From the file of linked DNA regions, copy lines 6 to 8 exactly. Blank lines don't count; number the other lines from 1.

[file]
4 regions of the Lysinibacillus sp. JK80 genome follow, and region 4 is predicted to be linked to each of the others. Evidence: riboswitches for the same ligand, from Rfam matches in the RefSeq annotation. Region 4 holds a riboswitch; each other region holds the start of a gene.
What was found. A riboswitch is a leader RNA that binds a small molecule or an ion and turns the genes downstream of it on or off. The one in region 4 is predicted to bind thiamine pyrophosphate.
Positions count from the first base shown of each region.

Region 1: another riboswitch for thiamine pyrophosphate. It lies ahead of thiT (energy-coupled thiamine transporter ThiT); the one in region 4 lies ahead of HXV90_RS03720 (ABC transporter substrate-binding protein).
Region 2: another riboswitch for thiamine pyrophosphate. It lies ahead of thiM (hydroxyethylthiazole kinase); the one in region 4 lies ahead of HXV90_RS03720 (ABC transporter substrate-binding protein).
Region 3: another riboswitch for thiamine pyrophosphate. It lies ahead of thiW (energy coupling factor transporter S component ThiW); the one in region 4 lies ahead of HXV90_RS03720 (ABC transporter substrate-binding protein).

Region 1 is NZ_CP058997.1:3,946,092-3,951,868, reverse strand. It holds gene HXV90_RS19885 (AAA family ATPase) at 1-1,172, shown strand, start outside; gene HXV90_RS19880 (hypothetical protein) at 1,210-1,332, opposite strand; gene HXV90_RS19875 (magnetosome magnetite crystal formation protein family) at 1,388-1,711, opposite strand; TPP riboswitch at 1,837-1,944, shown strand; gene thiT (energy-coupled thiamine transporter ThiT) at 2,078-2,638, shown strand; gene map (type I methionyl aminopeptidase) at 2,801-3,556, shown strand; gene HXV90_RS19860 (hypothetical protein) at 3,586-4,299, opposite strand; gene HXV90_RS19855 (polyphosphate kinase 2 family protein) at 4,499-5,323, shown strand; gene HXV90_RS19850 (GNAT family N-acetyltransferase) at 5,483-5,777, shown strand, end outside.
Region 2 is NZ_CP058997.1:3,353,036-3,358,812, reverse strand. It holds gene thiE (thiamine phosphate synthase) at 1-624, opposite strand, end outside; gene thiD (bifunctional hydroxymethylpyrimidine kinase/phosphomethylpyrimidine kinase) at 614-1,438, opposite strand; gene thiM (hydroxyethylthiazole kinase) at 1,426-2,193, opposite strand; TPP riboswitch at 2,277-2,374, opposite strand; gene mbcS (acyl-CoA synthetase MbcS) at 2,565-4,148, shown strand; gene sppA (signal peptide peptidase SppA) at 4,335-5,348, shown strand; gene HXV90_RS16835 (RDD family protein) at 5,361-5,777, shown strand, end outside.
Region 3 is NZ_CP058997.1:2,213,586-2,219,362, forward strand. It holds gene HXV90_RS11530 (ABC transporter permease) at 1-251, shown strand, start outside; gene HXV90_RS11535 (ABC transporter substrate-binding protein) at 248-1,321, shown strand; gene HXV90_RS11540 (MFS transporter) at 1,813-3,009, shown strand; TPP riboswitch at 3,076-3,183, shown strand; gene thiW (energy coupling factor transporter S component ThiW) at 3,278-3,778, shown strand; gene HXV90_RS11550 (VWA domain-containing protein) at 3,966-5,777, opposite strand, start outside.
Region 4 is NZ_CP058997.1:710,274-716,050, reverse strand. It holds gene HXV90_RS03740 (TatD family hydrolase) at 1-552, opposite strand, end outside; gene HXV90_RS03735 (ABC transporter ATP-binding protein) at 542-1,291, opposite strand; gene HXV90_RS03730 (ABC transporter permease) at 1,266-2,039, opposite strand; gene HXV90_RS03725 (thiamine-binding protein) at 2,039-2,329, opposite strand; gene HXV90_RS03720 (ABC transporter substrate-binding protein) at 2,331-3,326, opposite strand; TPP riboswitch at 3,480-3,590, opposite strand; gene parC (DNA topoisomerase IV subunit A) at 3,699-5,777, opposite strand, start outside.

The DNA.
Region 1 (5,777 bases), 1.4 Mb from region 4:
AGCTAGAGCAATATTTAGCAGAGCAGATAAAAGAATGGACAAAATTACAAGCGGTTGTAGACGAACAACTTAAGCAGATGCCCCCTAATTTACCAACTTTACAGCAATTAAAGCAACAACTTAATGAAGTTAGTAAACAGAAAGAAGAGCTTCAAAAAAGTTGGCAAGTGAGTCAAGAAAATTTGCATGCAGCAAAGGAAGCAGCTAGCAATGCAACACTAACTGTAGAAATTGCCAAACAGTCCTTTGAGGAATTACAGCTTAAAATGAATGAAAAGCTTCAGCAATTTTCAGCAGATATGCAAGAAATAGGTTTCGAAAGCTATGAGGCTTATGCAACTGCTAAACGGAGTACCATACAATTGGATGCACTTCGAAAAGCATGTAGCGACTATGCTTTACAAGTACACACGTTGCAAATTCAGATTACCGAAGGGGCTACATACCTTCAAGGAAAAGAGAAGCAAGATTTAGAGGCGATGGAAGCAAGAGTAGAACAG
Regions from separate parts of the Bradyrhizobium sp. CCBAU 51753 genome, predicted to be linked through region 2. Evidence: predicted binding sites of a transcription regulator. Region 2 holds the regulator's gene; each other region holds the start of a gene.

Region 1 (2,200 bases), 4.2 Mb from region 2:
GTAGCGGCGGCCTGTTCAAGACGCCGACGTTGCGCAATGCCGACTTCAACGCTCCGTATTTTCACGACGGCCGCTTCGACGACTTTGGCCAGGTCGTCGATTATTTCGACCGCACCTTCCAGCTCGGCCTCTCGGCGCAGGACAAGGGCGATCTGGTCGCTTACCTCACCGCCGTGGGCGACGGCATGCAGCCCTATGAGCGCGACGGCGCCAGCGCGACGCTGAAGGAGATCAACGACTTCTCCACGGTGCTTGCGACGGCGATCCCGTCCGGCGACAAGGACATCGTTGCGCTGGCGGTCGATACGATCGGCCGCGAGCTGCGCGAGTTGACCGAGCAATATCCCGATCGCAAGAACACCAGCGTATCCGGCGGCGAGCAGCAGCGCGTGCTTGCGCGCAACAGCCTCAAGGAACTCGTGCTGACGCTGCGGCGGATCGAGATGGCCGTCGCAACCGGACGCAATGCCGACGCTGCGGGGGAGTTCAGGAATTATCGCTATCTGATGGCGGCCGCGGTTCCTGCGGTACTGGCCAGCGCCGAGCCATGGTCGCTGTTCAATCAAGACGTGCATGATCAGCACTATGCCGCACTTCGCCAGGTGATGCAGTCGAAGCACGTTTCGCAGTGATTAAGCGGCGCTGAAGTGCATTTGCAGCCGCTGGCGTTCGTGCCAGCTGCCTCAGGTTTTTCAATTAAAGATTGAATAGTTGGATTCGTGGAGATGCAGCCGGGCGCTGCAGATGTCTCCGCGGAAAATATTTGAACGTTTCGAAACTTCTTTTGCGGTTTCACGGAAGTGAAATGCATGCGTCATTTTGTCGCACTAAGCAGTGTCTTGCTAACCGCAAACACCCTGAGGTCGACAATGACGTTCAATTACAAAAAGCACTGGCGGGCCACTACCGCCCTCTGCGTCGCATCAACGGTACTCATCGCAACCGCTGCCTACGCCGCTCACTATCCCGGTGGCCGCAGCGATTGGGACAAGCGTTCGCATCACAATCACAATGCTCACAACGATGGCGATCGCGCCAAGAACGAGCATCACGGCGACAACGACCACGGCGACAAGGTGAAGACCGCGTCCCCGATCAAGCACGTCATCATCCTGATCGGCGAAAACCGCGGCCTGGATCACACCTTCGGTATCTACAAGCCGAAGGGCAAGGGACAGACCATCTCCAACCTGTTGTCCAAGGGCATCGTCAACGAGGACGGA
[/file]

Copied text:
Region 3: another riboswitch for thiamine pyrophosphate. It lies ahead of thiW (energy coupling factor transporter S component ThiW); the one in region 4 lies ahead of HXV90_RS03720 (ABC transporter substrate-binding protein).

Region 1 is NZ_CP058997.1:3,946,092-3,951,868, reverse strand. It holds gene HXV90_RS19885 (AAA family ATPase) at 1-1,172, shown strand, start outside; gene HXV90_RS19880 (hypothetical protein) at 1,210-1,332, opposite strand; gene HXV90_RS19875 (magnetosome magnetite crystal formation protein family) at 1,388-1,711, opposite strand; TPP riboswitch at 1,837-1,944, shown strand; gene thiT (energy-coupled thiamine transporter ThiT) at 2,078-2,638, shown strand; gene map (type I methionyl aminopeptidase) at 2,801-3,556, shown strand; gene HXV90_RS19860 (hypothetical protein) at 3,586-4,299, opposite strand; gene HXV90_RS19855 (polyphosphate kinase 2 family protein) at 4,499-5,323, shown strand; gene HXV90_RS19850 (GNAT family N-acetyltransferase) at 5,483-5,777, shown strand, end outside.
Region 2 is NZ_CP058997.1:3,353,036-3,358,812, reverse strand. It holds gene thiE (thiamine phosphate synthase) at 1-624, opposite strand, end outside; gene thiD (bifunctional hydroxymethylpyrimidine kinase/phosphomethylpyrimidine kinase) at 614-1,438, opposite strand; gene thiM (hydroxyethylthiazole kinase) at 1,426-2,193, opposite strand; TPP riboswitch at 2,277-2,374, opposite strand; gene mbcS (acyl-CoA synthetase MbcS) at 2,565-4,148, shown strand; gene sppA (signal peptide peptidase SppA) at 4,335-5,348, shown strand; gene HXV90_RS16835 (RDD family protein) at 5,361-5,777, shown strand, end outside.